A woman who works in a Portsmouth, N.H., jewelry store is looking for salvation from the Salvation Army bell ringers who have taken up shop outside her store.
For the past four years, Sarah Hamilton-Parker has been so alarmed by the constant ring-ring-ringing that goes on during the holiday season that, this year, she tried to nip things in the bud by calling the cops the first day the charity chimers started their work.
“I listen to this for 200 hours a year,” Hamilton-Parker told the Portsmouth Herald. “This is my fourth year and I can't take it anymore. I'm so sick of it.”
The constant clang-clang clanging in the name of charity has forced her to wear earplugs during the holiday season, but that doesn't work that well, since the stores huge plate glass windows seem to magnify the noise anyway.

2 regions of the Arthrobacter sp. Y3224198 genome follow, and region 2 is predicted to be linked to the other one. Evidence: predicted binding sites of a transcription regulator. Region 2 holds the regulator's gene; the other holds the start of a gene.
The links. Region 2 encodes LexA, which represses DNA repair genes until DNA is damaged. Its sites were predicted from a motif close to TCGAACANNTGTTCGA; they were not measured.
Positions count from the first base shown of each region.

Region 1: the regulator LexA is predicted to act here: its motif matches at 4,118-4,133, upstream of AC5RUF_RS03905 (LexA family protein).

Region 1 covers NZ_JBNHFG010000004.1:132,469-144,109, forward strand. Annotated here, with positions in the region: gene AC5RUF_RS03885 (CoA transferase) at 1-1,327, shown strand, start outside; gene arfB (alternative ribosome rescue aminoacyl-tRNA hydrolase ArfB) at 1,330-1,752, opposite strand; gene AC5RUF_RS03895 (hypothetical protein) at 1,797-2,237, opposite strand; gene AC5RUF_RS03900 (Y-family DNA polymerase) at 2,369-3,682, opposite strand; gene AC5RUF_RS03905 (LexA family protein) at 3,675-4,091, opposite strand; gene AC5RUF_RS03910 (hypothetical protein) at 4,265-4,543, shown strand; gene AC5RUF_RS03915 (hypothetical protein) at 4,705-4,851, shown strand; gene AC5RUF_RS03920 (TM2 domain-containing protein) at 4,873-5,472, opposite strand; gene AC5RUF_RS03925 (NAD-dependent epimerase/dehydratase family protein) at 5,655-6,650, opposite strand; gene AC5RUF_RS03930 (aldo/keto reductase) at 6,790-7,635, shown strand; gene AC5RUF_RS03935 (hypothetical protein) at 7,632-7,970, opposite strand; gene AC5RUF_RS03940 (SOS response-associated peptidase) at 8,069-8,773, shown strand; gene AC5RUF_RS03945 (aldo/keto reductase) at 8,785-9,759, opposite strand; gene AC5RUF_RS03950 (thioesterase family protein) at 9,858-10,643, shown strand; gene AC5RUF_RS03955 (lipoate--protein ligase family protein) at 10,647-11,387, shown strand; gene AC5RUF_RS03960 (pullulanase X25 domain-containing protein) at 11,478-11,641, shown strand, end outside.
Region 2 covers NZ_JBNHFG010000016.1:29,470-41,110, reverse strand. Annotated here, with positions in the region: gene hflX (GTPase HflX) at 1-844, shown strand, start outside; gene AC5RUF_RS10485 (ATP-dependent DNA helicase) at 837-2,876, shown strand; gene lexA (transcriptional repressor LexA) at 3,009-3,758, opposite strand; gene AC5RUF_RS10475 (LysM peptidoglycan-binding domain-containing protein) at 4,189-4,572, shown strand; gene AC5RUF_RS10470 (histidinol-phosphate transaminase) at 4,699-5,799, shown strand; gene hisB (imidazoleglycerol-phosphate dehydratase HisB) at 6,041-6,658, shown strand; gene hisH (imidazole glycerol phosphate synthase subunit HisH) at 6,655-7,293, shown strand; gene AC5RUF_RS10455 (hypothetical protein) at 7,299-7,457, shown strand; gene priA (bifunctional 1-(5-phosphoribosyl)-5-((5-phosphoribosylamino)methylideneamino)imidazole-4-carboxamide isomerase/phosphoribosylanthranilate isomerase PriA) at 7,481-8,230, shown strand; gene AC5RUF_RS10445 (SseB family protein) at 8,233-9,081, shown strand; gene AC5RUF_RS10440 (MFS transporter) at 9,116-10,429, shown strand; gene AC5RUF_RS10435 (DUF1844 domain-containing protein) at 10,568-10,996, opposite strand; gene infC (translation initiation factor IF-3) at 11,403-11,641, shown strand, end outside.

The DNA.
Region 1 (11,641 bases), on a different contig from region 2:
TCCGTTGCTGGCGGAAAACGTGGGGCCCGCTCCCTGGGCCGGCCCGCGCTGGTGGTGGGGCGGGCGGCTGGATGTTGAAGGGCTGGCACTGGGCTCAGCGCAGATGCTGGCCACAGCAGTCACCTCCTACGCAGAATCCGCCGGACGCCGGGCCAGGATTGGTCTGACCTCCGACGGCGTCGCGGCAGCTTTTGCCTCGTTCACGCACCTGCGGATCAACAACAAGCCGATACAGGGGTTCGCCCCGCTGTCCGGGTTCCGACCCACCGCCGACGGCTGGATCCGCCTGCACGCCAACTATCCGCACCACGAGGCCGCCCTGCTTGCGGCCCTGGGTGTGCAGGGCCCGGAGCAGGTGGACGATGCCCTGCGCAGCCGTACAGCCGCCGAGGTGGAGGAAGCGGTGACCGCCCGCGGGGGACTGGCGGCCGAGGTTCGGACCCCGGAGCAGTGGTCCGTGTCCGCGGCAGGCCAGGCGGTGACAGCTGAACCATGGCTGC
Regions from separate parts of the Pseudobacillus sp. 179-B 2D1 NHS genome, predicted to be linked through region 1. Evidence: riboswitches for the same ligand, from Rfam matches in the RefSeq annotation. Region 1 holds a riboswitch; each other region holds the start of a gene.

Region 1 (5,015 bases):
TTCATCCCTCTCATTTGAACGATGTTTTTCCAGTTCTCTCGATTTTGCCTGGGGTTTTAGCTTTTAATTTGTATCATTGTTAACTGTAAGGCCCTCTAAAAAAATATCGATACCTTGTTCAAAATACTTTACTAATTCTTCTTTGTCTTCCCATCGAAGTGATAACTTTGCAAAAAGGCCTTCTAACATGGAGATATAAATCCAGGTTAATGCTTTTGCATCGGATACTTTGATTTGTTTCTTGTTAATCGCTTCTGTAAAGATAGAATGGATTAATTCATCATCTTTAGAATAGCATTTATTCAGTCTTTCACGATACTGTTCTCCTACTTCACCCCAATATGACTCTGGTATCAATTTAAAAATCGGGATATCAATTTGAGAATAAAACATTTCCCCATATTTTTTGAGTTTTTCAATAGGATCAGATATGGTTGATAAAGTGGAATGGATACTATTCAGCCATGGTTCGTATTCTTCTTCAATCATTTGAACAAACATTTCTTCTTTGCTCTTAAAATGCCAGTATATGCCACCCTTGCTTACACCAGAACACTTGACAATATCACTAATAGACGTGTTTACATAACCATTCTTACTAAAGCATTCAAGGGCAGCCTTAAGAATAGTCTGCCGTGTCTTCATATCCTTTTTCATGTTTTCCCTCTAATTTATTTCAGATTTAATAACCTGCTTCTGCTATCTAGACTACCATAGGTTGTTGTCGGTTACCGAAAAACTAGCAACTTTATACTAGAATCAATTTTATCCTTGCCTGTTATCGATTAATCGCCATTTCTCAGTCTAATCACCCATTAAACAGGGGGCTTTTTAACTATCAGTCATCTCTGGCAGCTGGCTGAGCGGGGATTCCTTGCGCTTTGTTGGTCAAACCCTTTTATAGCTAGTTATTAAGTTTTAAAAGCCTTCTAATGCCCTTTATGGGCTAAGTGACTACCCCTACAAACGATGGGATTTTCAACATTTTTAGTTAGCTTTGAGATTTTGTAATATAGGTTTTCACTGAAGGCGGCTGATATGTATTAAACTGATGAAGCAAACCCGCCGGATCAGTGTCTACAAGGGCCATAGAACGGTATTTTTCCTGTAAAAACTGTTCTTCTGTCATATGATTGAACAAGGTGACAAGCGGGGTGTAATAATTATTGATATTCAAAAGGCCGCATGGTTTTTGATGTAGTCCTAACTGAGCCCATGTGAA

"My customers complain about it," she told ABC News. "They ask me how I possibly can stand it."
Hamilton-Parker tried complaining to the Salvation Army, asking them to transfer their bell ringer across the street to the front of a church, but her anti-bell gripes fell on deaf ears, Newser.com reported.
Even worse for her: The local police are unable to arrest the noise either.
"I recognize her concern, but it’s something the city has given permission for," Police Captain Mike Schwartz said, according to the Daily Mail. "They don’t even let me pick out my own clothes, so I don’t have a say in it. But you do have a voice in city government. These are not back-room decisions."
Still, Hamilton-Parker might be getting some peace and goodwill from the Salvation Army.
An official for the organization said the group is seeking a quieter "jingle bell" to help quiet her concerns.
"We will be sensitive," Salvation Army Capt. Deb Coolidge said, according to UPI.com. "Hopefully, that will be less stressful for her."